WASHINGTON (NEXSTAR) — Both Republicans and Democrats say Congress needs to get moving on the US–Mexico–Canada Trade Agreement, but there continue to be roadblocks.
On Thursday, House Speaker Nancy Pelosi said she doesn’t think Congress has enough time left in the year to vote on the new trade deal, which would replace NAFTA.
Even Democratic lawmakers like New York’s Anthony Brindisi say party leaders need to get on the ball and get the deal done to help farmers and manufacturers in his state and around the country.
“We’ve got to get it over the finish line,” Congressman David Trone said.
Trone, D-Maryland, says it’s time for Congress to pass the USMCA to protect American workers and manufacturers.
“It would be wonderful to hold those manufacturing jobs while we can and compete fairly,” he added.
Congressman Tom Reed, R-New York, says it would bring major relief to his district.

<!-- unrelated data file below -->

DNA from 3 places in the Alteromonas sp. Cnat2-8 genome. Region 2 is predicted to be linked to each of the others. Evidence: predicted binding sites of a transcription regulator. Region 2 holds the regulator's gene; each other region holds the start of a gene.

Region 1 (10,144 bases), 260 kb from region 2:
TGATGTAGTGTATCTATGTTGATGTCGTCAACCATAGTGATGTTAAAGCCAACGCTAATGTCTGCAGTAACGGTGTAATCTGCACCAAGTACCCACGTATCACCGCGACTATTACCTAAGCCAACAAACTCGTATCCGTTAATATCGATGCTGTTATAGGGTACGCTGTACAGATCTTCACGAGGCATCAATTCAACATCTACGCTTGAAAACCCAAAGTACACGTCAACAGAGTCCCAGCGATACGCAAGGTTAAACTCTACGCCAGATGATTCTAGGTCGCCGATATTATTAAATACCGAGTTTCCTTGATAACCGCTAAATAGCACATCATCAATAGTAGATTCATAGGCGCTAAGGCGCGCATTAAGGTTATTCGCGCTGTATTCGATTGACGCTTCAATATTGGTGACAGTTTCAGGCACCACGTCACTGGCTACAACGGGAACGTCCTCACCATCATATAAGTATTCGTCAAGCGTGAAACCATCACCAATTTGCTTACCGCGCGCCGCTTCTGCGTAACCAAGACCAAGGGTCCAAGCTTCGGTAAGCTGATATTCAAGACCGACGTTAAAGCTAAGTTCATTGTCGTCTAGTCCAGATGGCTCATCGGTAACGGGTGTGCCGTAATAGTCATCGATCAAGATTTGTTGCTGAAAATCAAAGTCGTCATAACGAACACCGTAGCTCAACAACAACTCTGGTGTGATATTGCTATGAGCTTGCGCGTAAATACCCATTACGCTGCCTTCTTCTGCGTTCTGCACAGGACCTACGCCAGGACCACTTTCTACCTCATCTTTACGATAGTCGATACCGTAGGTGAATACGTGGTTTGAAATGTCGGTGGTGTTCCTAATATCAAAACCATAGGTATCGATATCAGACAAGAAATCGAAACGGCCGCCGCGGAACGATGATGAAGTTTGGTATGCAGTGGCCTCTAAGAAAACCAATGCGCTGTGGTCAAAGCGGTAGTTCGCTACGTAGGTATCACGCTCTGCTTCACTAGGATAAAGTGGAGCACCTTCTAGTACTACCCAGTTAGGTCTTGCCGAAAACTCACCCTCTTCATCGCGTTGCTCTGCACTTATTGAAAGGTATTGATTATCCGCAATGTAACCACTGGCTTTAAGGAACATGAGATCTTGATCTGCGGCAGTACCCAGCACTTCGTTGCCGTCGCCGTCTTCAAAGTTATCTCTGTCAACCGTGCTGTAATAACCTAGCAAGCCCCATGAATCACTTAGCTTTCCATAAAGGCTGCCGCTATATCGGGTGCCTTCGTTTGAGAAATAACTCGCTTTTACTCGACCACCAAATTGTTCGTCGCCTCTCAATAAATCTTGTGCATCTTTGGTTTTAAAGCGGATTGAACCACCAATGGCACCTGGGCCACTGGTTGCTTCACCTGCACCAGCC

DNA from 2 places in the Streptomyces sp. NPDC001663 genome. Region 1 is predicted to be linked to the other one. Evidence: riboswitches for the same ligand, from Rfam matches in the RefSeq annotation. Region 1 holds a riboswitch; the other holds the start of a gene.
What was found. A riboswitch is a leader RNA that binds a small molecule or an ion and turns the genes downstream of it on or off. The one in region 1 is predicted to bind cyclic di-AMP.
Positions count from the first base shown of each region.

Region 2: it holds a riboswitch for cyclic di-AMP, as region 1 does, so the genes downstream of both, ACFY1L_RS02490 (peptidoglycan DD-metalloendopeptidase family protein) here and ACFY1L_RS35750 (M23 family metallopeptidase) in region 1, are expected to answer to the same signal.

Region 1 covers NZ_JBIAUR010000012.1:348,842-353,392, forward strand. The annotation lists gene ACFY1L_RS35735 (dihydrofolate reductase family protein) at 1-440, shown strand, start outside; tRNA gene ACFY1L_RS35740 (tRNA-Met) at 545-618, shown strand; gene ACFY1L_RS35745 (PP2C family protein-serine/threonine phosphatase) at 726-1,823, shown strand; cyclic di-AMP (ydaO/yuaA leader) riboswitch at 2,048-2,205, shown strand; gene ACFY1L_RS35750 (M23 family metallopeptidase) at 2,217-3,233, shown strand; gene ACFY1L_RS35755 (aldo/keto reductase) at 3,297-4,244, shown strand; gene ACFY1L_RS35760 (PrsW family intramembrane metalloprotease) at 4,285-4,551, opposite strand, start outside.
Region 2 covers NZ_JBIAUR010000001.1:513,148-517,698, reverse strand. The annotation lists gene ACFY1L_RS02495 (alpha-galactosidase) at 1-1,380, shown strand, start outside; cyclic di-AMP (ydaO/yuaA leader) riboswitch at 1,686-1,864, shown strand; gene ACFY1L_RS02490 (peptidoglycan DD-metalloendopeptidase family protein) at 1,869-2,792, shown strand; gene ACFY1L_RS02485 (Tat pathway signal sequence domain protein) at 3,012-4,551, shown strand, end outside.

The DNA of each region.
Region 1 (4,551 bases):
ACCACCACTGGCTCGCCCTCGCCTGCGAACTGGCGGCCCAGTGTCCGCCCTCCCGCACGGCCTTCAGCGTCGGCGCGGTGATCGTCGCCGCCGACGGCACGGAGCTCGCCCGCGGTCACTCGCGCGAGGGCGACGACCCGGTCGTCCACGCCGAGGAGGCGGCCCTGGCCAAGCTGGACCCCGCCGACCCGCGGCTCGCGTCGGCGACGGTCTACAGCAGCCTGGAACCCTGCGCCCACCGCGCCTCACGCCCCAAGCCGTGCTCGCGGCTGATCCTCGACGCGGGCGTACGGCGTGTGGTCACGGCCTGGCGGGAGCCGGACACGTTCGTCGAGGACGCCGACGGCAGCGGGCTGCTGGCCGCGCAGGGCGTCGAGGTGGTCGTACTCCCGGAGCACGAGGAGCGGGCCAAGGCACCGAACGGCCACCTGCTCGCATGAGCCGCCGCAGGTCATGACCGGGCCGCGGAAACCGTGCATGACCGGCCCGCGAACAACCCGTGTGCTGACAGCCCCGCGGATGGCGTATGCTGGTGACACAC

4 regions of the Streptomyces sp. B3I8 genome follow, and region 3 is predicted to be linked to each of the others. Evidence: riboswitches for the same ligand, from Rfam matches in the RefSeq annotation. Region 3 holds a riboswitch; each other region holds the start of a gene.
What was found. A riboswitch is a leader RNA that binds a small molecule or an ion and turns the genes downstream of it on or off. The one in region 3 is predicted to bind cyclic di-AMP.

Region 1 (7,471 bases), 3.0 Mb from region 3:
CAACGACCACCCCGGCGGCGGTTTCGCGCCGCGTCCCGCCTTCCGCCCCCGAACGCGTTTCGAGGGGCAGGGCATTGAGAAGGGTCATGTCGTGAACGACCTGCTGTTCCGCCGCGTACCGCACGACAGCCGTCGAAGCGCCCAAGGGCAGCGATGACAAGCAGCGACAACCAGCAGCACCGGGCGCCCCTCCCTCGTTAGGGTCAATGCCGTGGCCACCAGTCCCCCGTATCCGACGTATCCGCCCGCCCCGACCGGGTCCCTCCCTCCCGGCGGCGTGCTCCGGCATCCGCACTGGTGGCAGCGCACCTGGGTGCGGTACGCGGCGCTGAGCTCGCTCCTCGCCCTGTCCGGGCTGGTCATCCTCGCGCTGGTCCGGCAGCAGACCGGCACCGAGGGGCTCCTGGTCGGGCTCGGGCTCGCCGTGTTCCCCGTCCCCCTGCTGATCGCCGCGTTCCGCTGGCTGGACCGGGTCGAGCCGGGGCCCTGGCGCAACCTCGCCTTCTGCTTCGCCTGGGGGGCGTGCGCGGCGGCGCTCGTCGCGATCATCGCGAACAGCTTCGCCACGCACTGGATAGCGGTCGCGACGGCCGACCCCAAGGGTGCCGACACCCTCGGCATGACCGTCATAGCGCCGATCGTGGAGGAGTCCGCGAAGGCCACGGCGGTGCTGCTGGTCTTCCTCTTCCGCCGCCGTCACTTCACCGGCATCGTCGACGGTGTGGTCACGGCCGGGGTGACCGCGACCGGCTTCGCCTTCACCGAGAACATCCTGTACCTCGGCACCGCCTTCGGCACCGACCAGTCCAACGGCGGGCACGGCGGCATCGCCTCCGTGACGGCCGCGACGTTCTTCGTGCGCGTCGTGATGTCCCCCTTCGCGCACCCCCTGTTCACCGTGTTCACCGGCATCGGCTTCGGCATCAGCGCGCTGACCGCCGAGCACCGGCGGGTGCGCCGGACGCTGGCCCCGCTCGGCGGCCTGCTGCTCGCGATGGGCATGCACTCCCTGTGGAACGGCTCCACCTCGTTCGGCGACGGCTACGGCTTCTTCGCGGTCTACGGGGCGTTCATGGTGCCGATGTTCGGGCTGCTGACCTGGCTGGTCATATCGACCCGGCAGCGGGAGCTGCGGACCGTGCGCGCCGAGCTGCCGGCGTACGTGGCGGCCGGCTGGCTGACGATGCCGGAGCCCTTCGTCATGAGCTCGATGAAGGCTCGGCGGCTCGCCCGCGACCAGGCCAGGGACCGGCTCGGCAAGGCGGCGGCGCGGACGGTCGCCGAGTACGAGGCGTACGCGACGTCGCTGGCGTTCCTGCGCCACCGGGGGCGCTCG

“Our dairy farmers and our farmers in Western New York need it immediately,” he said.
The USMCA was signed nearly a year ago but Congress has yet to finalize the deal for the U.S. Pelosi says before that happens, changes must be made.
“We have a responsibility to drastically improve the situation, that is to say, make it real. Not just NAFTA with sugar on top,” she said.
“Mexico has to have strong enforcement mechanisms in place,” Brindisi said, adding that that’s the current sticking point.
“Make sure that companies don’t just pick up shop here in the U.S. and move down to Mexico and pay workers a whole lot less than they’re paying workers here in this country,” he explained.
There’s an appetite to get the trade deal done, according to Pelosi, but she doesn’t think Congress will get to it before the holidays.
“Mexico and Canada are calling, saying, ‘What’s going on?’ and it’s sitting on her desk,” President Donald Trump said.
Trump and other GOP members claim Pelosi is too focused on other things.
“The speaker won’t bring this up simply because she’s too busy with impeachment,” House Minority Leader Kevin McCarthy said.
Just 10 legislative days remain on the calendar for Congress to finalize the deal before the end of the year.